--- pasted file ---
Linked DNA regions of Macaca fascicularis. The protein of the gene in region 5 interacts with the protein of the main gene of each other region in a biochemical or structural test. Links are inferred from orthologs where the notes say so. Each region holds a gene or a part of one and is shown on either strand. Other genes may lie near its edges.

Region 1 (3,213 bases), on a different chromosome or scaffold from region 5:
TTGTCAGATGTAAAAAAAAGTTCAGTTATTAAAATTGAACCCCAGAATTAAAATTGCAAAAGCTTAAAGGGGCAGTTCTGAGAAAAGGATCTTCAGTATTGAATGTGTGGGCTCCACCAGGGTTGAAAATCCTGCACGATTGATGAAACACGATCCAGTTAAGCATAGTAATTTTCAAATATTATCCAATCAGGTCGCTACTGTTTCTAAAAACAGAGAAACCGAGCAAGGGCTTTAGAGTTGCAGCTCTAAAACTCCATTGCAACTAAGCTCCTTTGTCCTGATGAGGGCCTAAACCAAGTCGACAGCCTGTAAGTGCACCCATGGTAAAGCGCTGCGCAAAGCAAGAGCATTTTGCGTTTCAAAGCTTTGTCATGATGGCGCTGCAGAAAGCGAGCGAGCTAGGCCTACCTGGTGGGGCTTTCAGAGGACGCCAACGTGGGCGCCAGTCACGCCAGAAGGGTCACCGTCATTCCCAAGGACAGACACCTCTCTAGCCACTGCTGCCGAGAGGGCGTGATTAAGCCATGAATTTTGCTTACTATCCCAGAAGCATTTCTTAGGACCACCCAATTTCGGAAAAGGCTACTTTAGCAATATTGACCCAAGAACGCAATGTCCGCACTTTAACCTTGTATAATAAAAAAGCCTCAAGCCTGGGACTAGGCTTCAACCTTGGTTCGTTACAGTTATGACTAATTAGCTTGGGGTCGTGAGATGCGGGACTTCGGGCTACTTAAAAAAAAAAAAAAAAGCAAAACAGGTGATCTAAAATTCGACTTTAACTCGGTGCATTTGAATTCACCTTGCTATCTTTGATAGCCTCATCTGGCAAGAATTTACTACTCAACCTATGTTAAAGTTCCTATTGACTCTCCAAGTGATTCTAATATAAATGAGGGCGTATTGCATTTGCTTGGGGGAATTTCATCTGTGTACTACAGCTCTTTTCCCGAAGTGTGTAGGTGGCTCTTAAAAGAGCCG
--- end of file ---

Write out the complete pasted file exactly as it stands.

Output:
Linked DNA regions of Macaca fascicularis. The protein of the gene in region 5 interacts with the protein of the main gene of each other region in a biochemical or structural test. Links are inferred from orthologs where the notes say so. Each region holds a gene or a part of one and is shown on either strand. Other genes may lie near its edges.

Region 1 (3,213 bases), on a different chromosome or scaffold from region 5:
TTGTCAGATGTAAAAAAAAGTTCAGTTATTAAAATTGAACCCCAGAATTAAAATTGCAAAAGCTTAAAGGGGCAGTTCTGAGAAAAGGATCTTCAGTATTGAATGTGTGGGCTCCACCAGGGTTGAAAATCCTGCACGATTGATGAAACACGATCCAGTTAAGCATAGTAATTTTCAAATATTATCCAATCAGGTCGCTACTGTTTCTAAAAACAGAGAAACCGAGCAAGGGCTTTAGAGTTGCAGCTCTAAAACTCCATTGCAACTAAGCTCCTTTGTCCTGATGAGGGCCTAAACCAAGTCGACAGCCTGTAAGTGCACCCATGGTAAAGCGCTGCGCAAAGCAAGAGCATTTTGCGTTTCAAAGCTTTGTCATGATGGCGCTGCAGAAAGCGAGCGAGCTAGGCCTACCTGGTGGGGCTTTCAGAGGACGCCAACGTGGGCGCCAGTCACGCCAGAAGGGTCACCGTCATTCCCAAGGACAGACACCTCTCTAGCCACTGCTGCCGAGAGGGCGTGATTAAGCCATGAATTTTGCTTACTATCCCAGAAGCATTTCTTAGGACCACCCAATTTCGGAAAAGGCTACTTTAGCAATATTGACCCAAGAACGCAATGTCCGCACTTTAACCTTGTATAATAAAAAAGCCTCAAGCCTGGGACTAGGCTTCAACCTTGGTTCGTTACAGTTATGACTAATTAGCTTGGGGTCGTGAGATGCGGGACTTCGGGCTACTTAAAAAAAAAAAAAAAAGCAAAACAGGTGATCTAAAATTCGACTTTAACTCGGTGCATTTGAATTCACCTTGCTATCTTTGATAGCCTCATCTGGCAAGAATTTACTACTCAACCTATGTTAAAGTTCCTATTGACTCTCCAAGTGATTCTAATATAAATGAGGGCGTATTGCATTTGCTTGGGGGAATTTCATCTGTGTACTACAGCTCTTTTCCCGAAGTGTGTAGGTGGCTCTTAAAAGAGCCG